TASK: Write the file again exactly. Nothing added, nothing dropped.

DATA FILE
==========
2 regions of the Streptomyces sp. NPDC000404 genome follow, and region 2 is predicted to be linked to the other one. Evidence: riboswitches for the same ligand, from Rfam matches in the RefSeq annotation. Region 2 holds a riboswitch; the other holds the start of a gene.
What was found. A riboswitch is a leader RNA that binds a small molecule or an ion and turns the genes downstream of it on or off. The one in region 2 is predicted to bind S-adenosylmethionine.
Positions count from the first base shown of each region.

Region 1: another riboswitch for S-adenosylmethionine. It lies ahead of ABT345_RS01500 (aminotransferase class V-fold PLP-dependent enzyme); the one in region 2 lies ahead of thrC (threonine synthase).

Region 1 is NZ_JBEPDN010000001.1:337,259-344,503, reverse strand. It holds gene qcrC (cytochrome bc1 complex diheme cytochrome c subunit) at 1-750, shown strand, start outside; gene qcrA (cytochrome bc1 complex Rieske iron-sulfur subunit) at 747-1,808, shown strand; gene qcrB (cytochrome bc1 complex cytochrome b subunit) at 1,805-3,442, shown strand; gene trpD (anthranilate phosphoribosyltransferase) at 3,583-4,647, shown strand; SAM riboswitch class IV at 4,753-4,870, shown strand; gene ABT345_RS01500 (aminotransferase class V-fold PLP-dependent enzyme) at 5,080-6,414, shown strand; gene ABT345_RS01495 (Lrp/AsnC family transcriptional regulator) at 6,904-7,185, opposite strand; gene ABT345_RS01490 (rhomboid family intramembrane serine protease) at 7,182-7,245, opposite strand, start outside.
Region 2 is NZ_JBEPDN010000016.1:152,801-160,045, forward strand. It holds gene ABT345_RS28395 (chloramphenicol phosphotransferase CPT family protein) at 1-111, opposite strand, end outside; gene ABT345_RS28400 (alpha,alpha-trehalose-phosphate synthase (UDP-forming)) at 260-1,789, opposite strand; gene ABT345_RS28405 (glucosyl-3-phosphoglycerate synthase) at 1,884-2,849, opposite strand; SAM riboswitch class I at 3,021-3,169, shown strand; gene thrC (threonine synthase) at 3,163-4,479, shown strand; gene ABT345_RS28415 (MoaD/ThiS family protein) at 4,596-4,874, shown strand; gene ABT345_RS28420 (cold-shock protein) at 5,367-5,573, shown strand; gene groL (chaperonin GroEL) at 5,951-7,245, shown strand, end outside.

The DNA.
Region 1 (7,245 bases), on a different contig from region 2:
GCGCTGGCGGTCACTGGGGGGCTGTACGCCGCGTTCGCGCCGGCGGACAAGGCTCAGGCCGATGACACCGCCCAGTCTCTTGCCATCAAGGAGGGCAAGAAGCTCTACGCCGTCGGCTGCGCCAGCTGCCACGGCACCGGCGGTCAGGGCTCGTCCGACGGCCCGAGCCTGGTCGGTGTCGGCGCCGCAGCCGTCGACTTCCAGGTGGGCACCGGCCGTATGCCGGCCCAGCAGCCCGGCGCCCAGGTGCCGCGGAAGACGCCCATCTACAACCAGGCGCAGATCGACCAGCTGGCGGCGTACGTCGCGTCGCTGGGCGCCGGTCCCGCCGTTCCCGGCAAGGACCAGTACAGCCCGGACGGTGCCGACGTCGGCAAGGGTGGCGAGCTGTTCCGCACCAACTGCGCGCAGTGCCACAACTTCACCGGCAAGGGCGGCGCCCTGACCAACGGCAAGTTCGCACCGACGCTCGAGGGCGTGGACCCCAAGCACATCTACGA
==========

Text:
2 regions of the Streptomyces sp. NPDC000404 genome follow, and region 2 is predicted to be linked to the other one. Evidence: riboswitches for the same ligand, from Rfam matches in the RefSeq annotation. Region 2 holds a riboswitch; the other holds the start of a gene.
What was found. A riboswitch is a leader RNA that binds a small molecule or an ion and turns the genes downstream of it on or off. The one in region 2 is predicted to bind S-adenosylmethionine.
Positions count from the first base shown of each region.

Region 1: another riboswitch for S-adenosylmethionine. It lies ahead of ABT345_RS01500 (aminotransferase class V-fold PLP-dependent enzyme); the one in region 2 lies ahead of thrC (threonine synthase).

Region 1 is NZ_JBEPDN010000001.1:337,259-344,503, reverse strand. It holds gene qcrC (cytochrome bc1 complex diheme cytochrome c subunit) at 1-750, shown strand, start outside; gene qcrA (cytochrome bc1 complex Rieske iron-sulfur subunit) at 747-1,808, shown strand; gene qcrB (cytochrome bc1 complex cytochrome b subunit) at 1,805-3,442, shown strand; gene trpD (anthranilate phosphoribosyltransferase) at 3,583-4,647, shown strand; SAM riboswitch class IV at 4,753-4,870, shown strand; gene ABT345_RS01500 (aminotransferase class V-fold PLP-dependent enzyme) at 5,080-6,414, shown strand; gene ABT345_RS01495 (Lrp/AsnC family transcriptional regulator) at 6,904-7,185, opposite strand; gene ABT345_RS01490 (rhomboid family intramembrane serine protease) at 7,182-7,245, opposite strand, start outside.
Region 2 is NZ_JBEPDN010000016.1:152,801-160,045, forward strand. It holds gene ABT345_RS28395 (chloramphenicol phosphotransferase CPT family protein) at 1-111, opposite strand, end outside; gene ABT345_RS28400 (alpha,alpha-trehalose-phosphate synthase (UDP-forming)) at 260-1,789, opposite strand; gene ABT345_RS28405 (glucosyl-3-phosphoglycerate synthase) at 1,884-2,849, opposite strand; SAM riboswitch class I at 3,021-3,169, shown strand; gene thrC (threonine synthase) at 3,163-4,479, shown strand; gene ABT345_RS28415 (MoaD/ThiS family protein) at 4,596-4,874, shown strand; gene ABT345_RS28420 (cold-shock protein) at 5,367-5,573, shown strand; gene groL (chaperonin GroEL) at 5,951-7,245, shown strand, end outside.

The DNA.
Region 1 (7,245 bases), on a different contig from region 2:
GCGCTGGCGGTCACTGGGGGGCTGTACGCCGCGTTCGCGCCGGCGGACAAGGCTCAGGCCGATGACACCGCCCAGTCTCTTGCCATCAAGGAGGGCAAGAAGCTCTACGCCGTCGGCTGCGCCAGCTGCCACGGCACCGGCGGTCAGGGCTCGTCCGACGGCCCGAGCCTGGTCGGTGTCGGCGCCGCAGCCGTCGACTTCCAGGTGGGCACCGGCCGTATGCCGGCCCAGCAGCCCGGCGCCCAGGTGCCGCGGAAGACGCCCATCTACAACCAGGCGCAGATCGACCAGCTGGCGGCGTACGTCGCGTCGCTGGGCGCCGGTCCCGCCGTTCCCGGCAAGGACCAGTACAGCCCGGACGGTGCCGACGTCGGCAAGGGTGGCGAGCTGTTCCGCACCAACTGCGCGCAGTGCCACAACTTCACCGGCAAGGGCGGCGCCCTGACCAACGGCAAGTTCGCACCGACGCTCGAGGGCGTGGACCCCAAGCACATCTACGA